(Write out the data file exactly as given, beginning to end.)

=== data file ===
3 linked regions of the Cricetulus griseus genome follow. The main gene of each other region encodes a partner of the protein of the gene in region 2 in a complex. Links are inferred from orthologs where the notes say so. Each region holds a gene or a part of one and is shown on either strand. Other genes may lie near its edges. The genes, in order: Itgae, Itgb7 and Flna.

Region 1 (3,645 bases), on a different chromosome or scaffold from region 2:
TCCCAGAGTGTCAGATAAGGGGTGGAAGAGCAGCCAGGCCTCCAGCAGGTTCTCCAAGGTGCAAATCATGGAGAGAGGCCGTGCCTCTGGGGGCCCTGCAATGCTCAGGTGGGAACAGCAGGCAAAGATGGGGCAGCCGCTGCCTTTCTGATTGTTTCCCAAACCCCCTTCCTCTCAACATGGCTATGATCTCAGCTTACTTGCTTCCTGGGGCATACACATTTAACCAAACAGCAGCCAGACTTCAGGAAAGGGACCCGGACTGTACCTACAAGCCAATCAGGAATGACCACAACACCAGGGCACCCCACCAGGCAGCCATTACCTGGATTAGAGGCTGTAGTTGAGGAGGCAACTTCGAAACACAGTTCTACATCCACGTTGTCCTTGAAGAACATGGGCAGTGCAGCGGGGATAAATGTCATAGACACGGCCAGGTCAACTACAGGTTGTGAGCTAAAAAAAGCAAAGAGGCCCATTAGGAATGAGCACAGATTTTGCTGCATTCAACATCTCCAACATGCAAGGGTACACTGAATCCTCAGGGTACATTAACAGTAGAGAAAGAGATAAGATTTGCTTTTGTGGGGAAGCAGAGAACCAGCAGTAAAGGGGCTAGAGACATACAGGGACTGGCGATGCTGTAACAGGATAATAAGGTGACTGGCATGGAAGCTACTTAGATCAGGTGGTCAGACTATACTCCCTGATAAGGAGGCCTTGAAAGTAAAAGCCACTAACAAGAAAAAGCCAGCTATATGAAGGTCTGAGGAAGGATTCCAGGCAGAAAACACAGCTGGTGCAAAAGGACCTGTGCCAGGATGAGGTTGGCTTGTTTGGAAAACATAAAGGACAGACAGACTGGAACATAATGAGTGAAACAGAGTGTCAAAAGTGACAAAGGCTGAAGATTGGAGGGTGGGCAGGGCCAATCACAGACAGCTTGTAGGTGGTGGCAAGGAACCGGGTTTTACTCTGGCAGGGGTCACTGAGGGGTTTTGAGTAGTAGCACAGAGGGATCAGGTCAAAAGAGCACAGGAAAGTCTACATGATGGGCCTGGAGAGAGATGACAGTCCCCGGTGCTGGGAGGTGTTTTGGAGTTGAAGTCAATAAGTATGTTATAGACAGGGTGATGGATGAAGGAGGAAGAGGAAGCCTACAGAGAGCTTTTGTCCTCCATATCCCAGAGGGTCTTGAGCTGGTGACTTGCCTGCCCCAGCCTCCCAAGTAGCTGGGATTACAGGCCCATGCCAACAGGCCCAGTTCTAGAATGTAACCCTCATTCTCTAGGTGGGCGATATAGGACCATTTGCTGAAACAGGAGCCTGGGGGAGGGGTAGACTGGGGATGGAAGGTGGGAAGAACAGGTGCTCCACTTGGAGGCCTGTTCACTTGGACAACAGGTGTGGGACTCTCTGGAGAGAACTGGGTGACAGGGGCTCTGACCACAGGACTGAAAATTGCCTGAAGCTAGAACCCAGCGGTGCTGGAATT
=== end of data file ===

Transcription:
3 linked regions of the Cricetulus griseus genome follow. The main gene of each other region encodes a partner of the protein of the gene in region 2 in a complex. Links are inferred from orthologs where the notes say so. Each region holds a gene or a part of one and is shown on either strand. Other genes may lie near its edges. The genes, in order: Itgae, Itgb7 and Flna.

Region 1 (3,645 bases), on a different chromosome or scaffold from region 2:
TCCCAGAGTGTCAGATAAGGGGTGGAAGAGCAGCCAGGCCTCCAGCAGGTTCTCCAAGGTGCAAATCATGGAGAGAGGCCGTGCCTCTGGGGGCCCTGCAATGCTCAGGTGGGAACAGCAGGCAAAGATGGGGCAGCCGCTGCCTTTCTGATTGTTTCCCAAACCCCCTTCCTCTCAACATGGCTATGATCTCAGCTTACTTGCTTCCTGGGGCATACACATTTAACCAAACAGCAGCCAGACTTCAGGAAAGGGACCCGGACTGTACCTACAAGCCAATCAGGAATGACCACAACACCAGGGCACCCCACCAGGCAGCCATTACCTGGATTAGAGGCTGTAGTTGAGGAGGCAACTTCGAAACACAGTTCTACATCCACGTTGTCCTTGAAGAACATGGGCAGTGCAGCGGGGATAAATGTCATAGACACGGCCAGGTCAACTACAGGTTGTGAGCTAAAAAAAGCAAAGAGGCCCATTAGGAATGAGCACAGATTTTGCTGCATTCAACATCTCCAACATGCAAGGGTACACTGAATCCTCAGGGTACATTAACAGTAGAGAAAGAGATAAGATTTGCTTTTGTGGGGAAGCAGAGAACCAGCAGTAAAGGGGCTAGAGACATACAGGGACTGGCGATGCTGTAACAGGATAATAAGGTGACTGGCATGGAAGCTACTTAGATCAGGTGGTCAGACTATACTCCCTGATAAGGAGGCCTTGAAAGTAAAAGCCACTAACAAGAAAAAGCCAGCTATATGAAGGTCTGAGGAAGGATTCCAGGCAGAAAACACAGCTGGTGCAAAAGGACCTGTGCCAGGATGAGGTTGGCTTGTTTGGAAAACATAAAGGACAGACAGACTGGAACATAATGAGTGAAACAGAGTGTCAAAAGTGACAAAGGCTGAAGATTGGAGGGTGGGCAGGGCCAATCACAGACAGCTTGTAGGTGGTGGCAAGGAACCGGGTTTTACTCTGGCAGGGGTCACTGAGGGGTTTTGAGTAGTAGCACAGAGGGATCAGGTCAAAAGAGCACAGGAAAGTCTACATGATGGGCCTGGAGAGAGATGACAGTCCCCGGTGCTGGGAGGTGTTTTGGAGTTGAAGTCAATAAGTATGTTATAGACAGGGTGATGGATGAAGGAGGAAGAGGAAGCCTACAGAGAGCTTTTGTCCTCCATATCCCAGAGGGTCTTGAGCTGGTGACTTGCCTGCCCCAGCCTCCCAAGTAGCTGGGATTACAGGCCCATGCCAACAGGCCCAGTTCTAGAATGTAACCCTCATTCTCTAGGTGGGCGATATAGGACCATTTGCTGAAACAGGAGCCTGGGGGAGGGGTAGACTGGGGATGGAAGGTGGGAAGAACAGGTGCTCCACTTGGAGGCCTGTTCACTTGGACAACAGGTGTGGGACTCTCTGGAGAGAACTGGGTGACAGGGGCTCTGACCACAGGACTGAAAATTGCCTGAAGCTAGAACCCAGCGGTGCTGGAATT